CEO, Dr. Philip Tabbiner, was replaced Monday by the embattled company's founder and chairman, Frederick D. Sancilio.
The company's stock dropped 61 cents, or 7.2%, to $7.86 in late-morning trading.
The Wilmington, N.C.-based aaiPharma has been beset by a series of recent problems that have caused the company's stock to drop 75% since mid-January. Financial revelations have triggered several cuts in Wall Street equity ratings; provoked one equity analyst to drop coverage; sparked a downgrade to negative from stable by Standard & Poor's; and prompted Moody's Investor Services to place several aaiPharma debt issues under review for a possible downgrade.
Tabbiner also resigned as a director and will become a consultant to aaiPharma "for an extended period to facilitate this transition," the company said.
The company also appointed Gregory F. Rayburn as interim chief operating officer, replacing David M. Hurley, who resigned Feb. 12 to head a start-up medical company. Hurley had been chief operating officer for only five weeks. He had been employed by aaiPharma for two years. Rayburn is a senior managing director with a consulting firm, FTI Consulting, whose corporate headquarters is in Annapolis, Md.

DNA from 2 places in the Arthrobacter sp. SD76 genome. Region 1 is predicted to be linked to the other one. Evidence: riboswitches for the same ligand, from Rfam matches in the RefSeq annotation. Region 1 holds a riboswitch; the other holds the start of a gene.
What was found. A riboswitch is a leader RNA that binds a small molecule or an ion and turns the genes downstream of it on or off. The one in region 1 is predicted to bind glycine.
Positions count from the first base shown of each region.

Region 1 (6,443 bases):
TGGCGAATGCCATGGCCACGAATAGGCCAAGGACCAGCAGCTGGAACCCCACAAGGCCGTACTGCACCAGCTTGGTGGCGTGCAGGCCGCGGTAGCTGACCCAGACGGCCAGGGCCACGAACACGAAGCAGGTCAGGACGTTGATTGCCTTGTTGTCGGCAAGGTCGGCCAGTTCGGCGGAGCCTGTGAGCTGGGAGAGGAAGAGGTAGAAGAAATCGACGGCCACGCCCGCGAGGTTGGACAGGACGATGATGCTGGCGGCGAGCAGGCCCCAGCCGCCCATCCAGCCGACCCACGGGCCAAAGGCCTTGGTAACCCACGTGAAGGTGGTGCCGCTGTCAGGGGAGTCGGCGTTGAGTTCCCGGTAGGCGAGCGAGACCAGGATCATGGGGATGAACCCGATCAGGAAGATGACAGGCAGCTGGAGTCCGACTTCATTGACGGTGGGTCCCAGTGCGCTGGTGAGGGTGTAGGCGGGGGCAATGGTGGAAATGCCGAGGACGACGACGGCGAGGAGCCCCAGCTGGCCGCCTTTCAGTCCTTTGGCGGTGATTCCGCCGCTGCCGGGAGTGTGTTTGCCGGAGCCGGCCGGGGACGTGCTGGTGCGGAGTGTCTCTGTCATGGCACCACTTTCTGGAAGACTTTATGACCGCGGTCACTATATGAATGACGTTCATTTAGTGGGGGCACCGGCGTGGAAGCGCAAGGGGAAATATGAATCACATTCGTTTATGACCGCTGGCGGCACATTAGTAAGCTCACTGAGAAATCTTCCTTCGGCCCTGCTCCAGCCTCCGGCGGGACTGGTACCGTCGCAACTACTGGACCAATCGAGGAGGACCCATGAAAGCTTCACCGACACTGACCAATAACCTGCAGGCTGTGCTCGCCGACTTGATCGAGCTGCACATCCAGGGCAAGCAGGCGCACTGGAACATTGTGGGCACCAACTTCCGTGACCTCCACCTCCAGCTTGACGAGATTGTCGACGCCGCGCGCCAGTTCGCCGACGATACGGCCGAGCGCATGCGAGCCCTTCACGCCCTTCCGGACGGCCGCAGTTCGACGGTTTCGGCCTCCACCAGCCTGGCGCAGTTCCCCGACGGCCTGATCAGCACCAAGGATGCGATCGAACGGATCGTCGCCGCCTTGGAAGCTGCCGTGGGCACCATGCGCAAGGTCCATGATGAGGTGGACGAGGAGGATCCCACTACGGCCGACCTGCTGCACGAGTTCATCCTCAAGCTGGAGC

Tabbiner joined the company in 2000 after holding jobs at several larger drug companies. He became chief operating officer in the spring of 2002 and was elevated to chief executive in July 2002, as Sancilio took the titles of executive chairman and chief science officer to focus on scientific strategy. Sancilio had held the CEO since he founded aaiPharma in 1979.
"We see this change as forward progress in getting to the heart of difficulties and addressing issues as soon as possible," said David W. Maris, of Banc of America Securities, in a research report Monday. Maris cut his rating to neutral from buy four weeks ago. (He doesn't own shares, but his firm is a market-maker in aaiPharma's stock and has had an investment banking relationship with the company in the past 12 months.)